How Crushed Volcanic Rock in Farm Soil Could Help Slow Global Warming

Posted on Wednesday, February 21st, 2018 by

Volcanic plains tend to be fertile farmland. A new study explores how spreading crushed volcanic rock on farms can increase carbon storage and crop yields. Credit: SounderBruce/CC-BY-SA-2.0 Pulverizing volcanic rock and spreading the dust like fertilizer on farm soils could suck billions of tons of carbon from the atmosphere and boost crop yields […]

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Farming crops with rocks could reduce carbon dioxide

Posted on Tuesday, February 20th, 2018 by

A new study has found that farming crops with crushed rocks could help to improve global food security and capture carbon dioxide from the atmosphere. The pioneering research by scientists at the University of Illinois, together with U.S. and international colleagues, suggests that adding fast-reacting silicate rocks to croplands could capture CO2 and give increased […]

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A Mexican Village Where Aztec-Era Agriculture Remains

Posted on Friday, February 16th, 2018 by

As twilight hits the southern edge of Mexico City, campesinos (peasant farmers) glide through narrow canals between pastures as they make their way over the water to deliver crates of produce. It’s January, the middle of the dry season, and through the slopes of the surrounding hills and volcanoes, desiccated lettuce and spinach fill the fields amid the lagoons […]

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Farmland could be used to sustainably offset America’s entire carbon footprint

Posted on Wednesday, January 31st, 2018 by

Amid the roaring debate on how to curb climate change in Bonn last year, an impasse was finally broken on agriculture. Both a cause and casualty of climate change, our food system accounts for up to 24% of greenhouse gas emissions. Yet hit by soaring temperatures and more frequent extreme weather, farming is becoming […]

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Why Urban Farming Is Key in the Fight Against Hunger and Climate Change

Posted on Friday, January 19th, 2018 by

The urban farms sprouting up and across cities around the world aren’t just feeding mouths—they are “critical to survival” and a “necessary adaptation” for developing regions and a changing climate, according to a new study. Urban farms—which include plain old allotments, indoor vertical farms and rooftop gardens nestled amongst busy streets and skyscrapers—have become increasingly popular and important as the world’s population […]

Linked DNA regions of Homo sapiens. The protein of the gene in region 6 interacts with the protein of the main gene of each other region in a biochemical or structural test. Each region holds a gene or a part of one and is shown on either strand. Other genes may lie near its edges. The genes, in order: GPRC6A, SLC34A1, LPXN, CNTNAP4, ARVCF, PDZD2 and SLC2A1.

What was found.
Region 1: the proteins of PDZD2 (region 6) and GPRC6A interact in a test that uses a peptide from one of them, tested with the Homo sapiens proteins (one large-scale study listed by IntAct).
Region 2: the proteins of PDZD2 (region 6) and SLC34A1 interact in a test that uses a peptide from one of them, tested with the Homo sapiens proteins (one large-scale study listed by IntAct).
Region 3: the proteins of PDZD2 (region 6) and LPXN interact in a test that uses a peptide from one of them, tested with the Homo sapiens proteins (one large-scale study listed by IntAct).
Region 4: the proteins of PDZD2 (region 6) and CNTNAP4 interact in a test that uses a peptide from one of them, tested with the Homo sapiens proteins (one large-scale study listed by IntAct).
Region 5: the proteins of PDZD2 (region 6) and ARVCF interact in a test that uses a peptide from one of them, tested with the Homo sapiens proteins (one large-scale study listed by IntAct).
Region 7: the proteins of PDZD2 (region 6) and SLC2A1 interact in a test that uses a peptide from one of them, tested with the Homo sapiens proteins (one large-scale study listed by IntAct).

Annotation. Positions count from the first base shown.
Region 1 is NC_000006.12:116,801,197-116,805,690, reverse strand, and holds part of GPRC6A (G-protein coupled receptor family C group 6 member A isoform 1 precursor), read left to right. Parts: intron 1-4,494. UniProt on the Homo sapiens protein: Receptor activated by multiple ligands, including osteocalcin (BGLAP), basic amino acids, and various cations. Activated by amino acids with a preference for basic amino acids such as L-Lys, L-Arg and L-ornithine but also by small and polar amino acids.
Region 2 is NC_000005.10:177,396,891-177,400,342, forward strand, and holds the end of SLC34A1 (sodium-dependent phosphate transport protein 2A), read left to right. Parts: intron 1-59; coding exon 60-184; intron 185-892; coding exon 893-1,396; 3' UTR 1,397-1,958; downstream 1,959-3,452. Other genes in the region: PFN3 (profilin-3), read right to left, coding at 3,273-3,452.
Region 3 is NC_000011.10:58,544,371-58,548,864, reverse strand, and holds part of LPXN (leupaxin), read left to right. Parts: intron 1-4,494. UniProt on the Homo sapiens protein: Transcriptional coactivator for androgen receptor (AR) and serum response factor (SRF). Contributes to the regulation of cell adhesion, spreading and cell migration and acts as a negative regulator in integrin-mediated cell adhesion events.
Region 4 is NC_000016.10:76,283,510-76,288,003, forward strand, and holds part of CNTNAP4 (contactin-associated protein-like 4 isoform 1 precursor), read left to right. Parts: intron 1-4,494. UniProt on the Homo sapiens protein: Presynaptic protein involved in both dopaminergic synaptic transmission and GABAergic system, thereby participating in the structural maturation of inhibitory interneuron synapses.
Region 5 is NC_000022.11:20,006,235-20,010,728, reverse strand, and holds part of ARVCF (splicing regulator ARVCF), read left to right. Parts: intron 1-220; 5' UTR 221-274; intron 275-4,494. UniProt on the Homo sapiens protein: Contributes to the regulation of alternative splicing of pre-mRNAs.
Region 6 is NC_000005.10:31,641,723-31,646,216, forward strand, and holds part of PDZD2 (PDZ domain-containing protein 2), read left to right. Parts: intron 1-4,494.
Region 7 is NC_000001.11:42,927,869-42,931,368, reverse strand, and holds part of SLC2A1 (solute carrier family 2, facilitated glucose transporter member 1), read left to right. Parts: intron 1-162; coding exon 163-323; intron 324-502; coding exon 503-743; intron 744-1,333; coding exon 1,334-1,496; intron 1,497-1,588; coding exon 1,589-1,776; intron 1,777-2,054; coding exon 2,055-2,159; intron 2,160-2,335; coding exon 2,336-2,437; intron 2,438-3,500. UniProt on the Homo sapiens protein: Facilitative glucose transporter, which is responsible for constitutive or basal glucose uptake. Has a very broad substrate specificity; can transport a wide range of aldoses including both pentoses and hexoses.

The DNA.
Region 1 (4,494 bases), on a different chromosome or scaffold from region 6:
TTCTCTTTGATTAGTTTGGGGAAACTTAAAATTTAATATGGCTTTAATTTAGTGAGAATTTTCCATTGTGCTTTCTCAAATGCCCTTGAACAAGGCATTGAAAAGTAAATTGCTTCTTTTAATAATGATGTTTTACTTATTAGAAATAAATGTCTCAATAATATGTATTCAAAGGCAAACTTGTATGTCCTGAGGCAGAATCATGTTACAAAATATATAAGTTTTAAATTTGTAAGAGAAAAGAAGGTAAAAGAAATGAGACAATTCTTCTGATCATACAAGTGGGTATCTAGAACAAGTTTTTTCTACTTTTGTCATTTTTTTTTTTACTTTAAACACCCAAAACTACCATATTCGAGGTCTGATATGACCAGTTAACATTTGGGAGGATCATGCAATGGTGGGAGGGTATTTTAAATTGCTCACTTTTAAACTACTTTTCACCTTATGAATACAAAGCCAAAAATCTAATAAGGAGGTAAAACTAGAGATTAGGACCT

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The latest cutting-edge technology changing our landscapes? Trees

Posted on Sunday, January 7th, 2018 by

Most people round here think it’s pretty normal for the earth to just blow away,” says Lynn Briggs. “They seem to think it’s what happens and you just have to live with it. It’s even got a name – they call it fen blow.” But when Lynn and her husband Stephen moved on to their […]

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Innovations in desert and drylands farming

Posted on Thursday, October 5th, 2017 by

The global demand for food, water and energy is expected to increase by about 40 to 50 percent by 2030. This is driven in part by an expanding population, rapid urbanization, greater prosperity and changing diets. Meeting the increasing demand requires smarter, greener and more efficient food systems – especially as the climate changes […]

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Dirty undies help American researchers to test Tennessee soil

Posted on Tuesday, September 26th, 2017 by

The underwear has been buried in different soils for 30 days and shows the different rates of degeneration. (Supplied: Coffee County Soil Conservation District) Undies, jocks, drawers… There are plenty of names for underwear around the world. Now, a group of farmers in Tennessee, in the United States, has found a new use for […]

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‘Spongy’ Soil Can Help Farmers Combat Climate Change

Posted on Wednesday, August 9th, 2017 by

GINA GUSTIN AUG 9, 2017 As few as 2 percent of growers in the Mississippi River basin plant cover crops, despite evidence that the practice boosts yields and makes soil more resilient to extreme weather. Credit: Scott Olson/Getty Droughts are expected to worsen and intense storms to become more frequent across much of the country in […]

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Sri Lankan Tea Farmers Fight Deforestation And Climate Change

Posted on Wednesday, August 9th, 2017 by

Since agriculture is the greatest driver of deforestation, farmers are critical allies in the fight to save standing forests. In Sri Lanka, which exports some of the world’s finest tea, only 28 percent of the country’s original forest cover remains. The Rainforest Alliance trains farmers in Sri Lanka to use an innovative method of […]

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